Ligand Pharma (LGND) Says Retrophin (RTRX) Presented Sparsentan Phase 2 Study Data

September 7, 2016 9:26 AM EDT

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Ligand Pharmaceuticals Incorporated (Nasdaq: LGND) partner Retrophin, Inc. (Nasdaq: RTRX) announced positive top-line results from the Phase 2 DUET study of sparsentan for the treatment of focal segmental glomerulosclerosis (FSGS), a rare kidney disorder without an approved pharmacologic treatment that often leads to end-stage renal disease. The study achieved statistical significance in the primary efficacy endpoint for the overall sparsentan treatment group, demonstrating a greater than two-fold reduction of proteinuria compared to irbesartan after the eight-week, double-blind treatment period.

“Retrophin has reported notable top-line results from the Sparsentan DUET trial, and we commend their team for the successful outcome of this study,” said John Higgins, CEO of Ligand Pharmaceuticals. “We are proud of our partnership with Retrophin and the early collaborative work we did to help support this program. Sparsentan is one of Ligand’s top partnered portfolio assets, and we are very pleased to see this asset progress.”

“We are very pleased with the robust top-line results from DUET, which suggest sparsentan could be a significant advancement in the treatment of FSGS,” said Stephen Aselage, CEO of Retrophin. “FSGS patients today face poor outcomes with limited medical options; we look forward to working with the FDA to find the most expeditious path forward that would deliver the first approved pharmacologic treatment to the FSGS community.”

In the DUET study, according to Retrophin’s announcement, the mean reduction of proteinuria from baseline after eight weeks of treatment for all patients treated with 200, 400, and 800 mg/day of sparsentan (n=64) was 44.8%, compared to a mean reduction of proteinuria for all patients receiving 300 mg/day of irbesartan (n=32) of 18.5% (p=0.006). Further, the mean reduction of proteinuria from baseline after eight weeks of treatment for all patients treated with 400 mg and 800 mg doses of sparsentan (n=51) was 47.4%, compared to a mean proteinuria reduction of 19.0% for patients receiving 300 mg of irbesartan (n=25) in these two dose cohorts (p=0.011). The comparison of individual sparsentan dose cohorts to irbesartan showed clear signals of relative improvement, but did not reach statistical significance.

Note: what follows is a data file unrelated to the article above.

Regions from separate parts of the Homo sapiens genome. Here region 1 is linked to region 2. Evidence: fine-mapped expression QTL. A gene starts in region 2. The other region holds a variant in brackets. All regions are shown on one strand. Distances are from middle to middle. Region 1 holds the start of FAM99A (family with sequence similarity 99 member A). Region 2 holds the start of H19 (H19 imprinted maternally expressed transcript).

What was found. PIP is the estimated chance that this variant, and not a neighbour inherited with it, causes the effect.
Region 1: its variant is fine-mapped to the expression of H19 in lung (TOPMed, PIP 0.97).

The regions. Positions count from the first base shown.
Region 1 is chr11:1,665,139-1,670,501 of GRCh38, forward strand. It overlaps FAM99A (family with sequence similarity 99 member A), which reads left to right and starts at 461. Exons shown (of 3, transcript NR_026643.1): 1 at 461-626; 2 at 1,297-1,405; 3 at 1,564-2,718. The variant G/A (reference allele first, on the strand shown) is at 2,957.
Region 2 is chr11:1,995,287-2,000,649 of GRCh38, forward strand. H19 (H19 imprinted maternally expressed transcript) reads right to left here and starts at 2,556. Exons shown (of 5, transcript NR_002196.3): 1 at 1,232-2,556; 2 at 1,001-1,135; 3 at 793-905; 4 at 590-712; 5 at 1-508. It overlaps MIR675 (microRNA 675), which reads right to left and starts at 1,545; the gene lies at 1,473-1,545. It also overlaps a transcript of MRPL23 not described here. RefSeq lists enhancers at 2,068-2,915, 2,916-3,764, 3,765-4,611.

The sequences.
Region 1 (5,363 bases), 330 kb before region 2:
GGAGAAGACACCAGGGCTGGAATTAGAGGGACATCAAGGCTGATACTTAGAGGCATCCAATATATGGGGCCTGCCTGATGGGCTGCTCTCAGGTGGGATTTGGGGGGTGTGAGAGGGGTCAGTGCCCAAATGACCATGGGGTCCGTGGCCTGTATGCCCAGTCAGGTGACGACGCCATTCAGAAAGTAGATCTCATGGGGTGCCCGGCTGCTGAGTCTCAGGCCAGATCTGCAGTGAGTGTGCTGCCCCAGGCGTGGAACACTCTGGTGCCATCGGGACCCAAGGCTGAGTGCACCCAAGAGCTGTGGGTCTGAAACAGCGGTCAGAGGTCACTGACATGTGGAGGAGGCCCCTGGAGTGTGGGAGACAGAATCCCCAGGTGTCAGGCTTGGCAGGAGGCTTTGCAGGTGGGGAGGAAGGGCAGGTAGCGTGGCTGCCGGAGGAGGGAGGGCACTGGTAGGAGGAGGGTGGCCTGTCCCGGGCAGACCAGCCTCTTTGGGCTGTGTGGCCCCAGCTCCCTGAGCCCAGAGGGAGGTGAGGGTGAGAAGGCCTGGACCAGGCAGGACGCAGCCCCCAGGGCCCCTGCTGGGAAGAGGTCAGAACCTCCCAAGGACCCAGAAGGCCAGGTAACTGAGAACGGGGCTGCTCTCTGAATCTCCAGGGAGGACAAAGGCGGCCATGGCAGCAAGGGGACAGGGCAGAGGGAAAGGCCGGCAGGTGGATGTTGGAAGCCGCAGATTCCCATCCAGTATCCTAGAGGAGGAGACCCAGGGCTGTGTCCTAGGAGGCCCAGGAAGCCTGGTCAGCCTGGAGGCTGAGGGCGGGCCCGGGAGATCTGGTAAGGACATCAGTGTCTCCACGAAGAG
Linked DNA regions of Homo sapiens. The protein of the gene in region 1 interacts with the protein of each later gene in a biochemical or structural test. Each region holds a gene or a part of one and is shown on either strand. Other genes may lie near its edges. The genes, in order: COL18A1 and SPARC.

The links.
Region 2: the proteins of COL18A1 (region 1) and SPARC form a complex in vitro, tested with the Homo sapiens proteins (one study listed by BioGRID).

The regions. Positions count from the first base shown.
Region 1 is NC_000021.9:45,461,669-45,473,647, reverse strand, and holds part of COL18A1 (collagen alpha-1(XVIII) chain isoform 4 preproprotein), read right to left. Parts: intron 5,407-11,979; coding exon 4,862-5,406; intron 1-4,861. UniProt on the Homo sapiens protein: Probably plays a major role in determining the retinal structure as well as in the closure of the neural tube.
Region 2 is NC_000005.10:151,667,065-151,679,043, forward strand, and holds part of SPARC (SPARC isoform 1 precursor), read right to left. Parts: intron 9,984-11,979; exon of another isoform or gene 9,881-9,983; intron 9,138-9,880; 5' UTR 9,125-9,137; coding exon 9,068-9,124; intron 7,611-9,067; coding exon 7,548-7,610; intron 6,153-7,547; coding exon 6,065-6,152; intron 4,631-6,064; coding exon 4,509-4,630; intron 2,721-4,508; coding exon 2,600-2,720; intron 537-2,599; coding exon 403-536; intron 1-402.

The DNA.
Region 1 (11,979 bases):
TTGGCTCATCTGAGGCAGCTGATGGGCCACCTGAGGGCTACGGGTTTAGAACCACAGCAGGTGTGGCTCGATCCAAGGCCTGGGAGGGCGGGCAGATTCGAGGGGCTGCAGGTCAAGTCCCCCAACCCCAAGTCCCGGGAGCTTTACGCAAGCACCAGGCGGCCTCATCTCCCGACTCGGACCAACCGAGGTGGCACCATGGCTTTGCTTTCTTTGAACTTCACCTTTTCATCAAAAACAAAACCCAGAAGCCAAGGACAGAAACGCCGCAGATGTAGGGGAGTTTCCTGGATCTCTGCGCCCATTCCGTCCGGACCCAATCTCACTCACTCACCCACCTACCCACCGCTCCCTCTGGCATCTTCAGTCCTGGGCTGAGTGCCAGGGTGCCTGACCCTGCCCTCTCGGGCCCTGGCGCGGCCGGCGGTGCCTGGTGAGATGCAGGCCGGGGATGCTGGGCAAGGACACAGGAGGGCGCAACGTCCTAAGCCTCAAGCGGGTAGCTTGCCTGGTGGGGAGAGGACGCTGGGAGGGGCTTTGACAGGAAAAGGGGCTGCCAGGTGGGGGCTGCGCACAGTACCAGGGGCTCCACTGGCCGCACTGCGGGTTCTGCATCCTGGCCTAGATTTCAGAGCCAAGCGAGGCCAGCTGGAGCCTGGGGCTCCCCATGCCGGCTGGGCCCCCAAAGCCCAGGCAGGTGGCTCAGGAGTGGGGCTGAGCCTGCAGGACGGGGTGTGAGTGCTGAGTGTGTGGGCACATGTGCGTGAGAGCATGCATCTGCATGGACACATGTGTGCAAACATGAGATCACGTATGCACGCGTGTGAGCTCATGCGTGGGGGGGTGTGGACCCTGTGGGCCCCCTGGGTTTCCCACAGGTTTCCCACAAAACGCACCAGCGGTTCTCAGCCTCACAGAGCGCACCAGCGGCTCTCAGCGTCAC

“The results from DUET serve as proof of concept for sparsentan’s novel approach of combining endothelin receptor type A blockade with angiotensin II inhibition for the treatment of FSGS,” said Alvin Shih, M.D., executive vice president and head of research & development for Retrophin. “Significant reductions in proteinuria, along with a well-tolerated preliminary safety profile have us excited about being one step closer to providing a new treatment option for patients with FSGS.”

According to Retrophin’s announcement, top-line results suggest sparsentan was generally safe and well-tolerated in the DUET study. One serious adverse event, anemia, classified as potentially related to treatment occurred in the sparsentan group but did not result in study discontinuation during the eight-week blinded treatment period. There were no withdrawals due to fluid retention during the eight-week blinded treatment period. All patients who completed the eight-week treatment period entered the ongoing open label extension study, and the vast majority of these patients continue to receive therapy.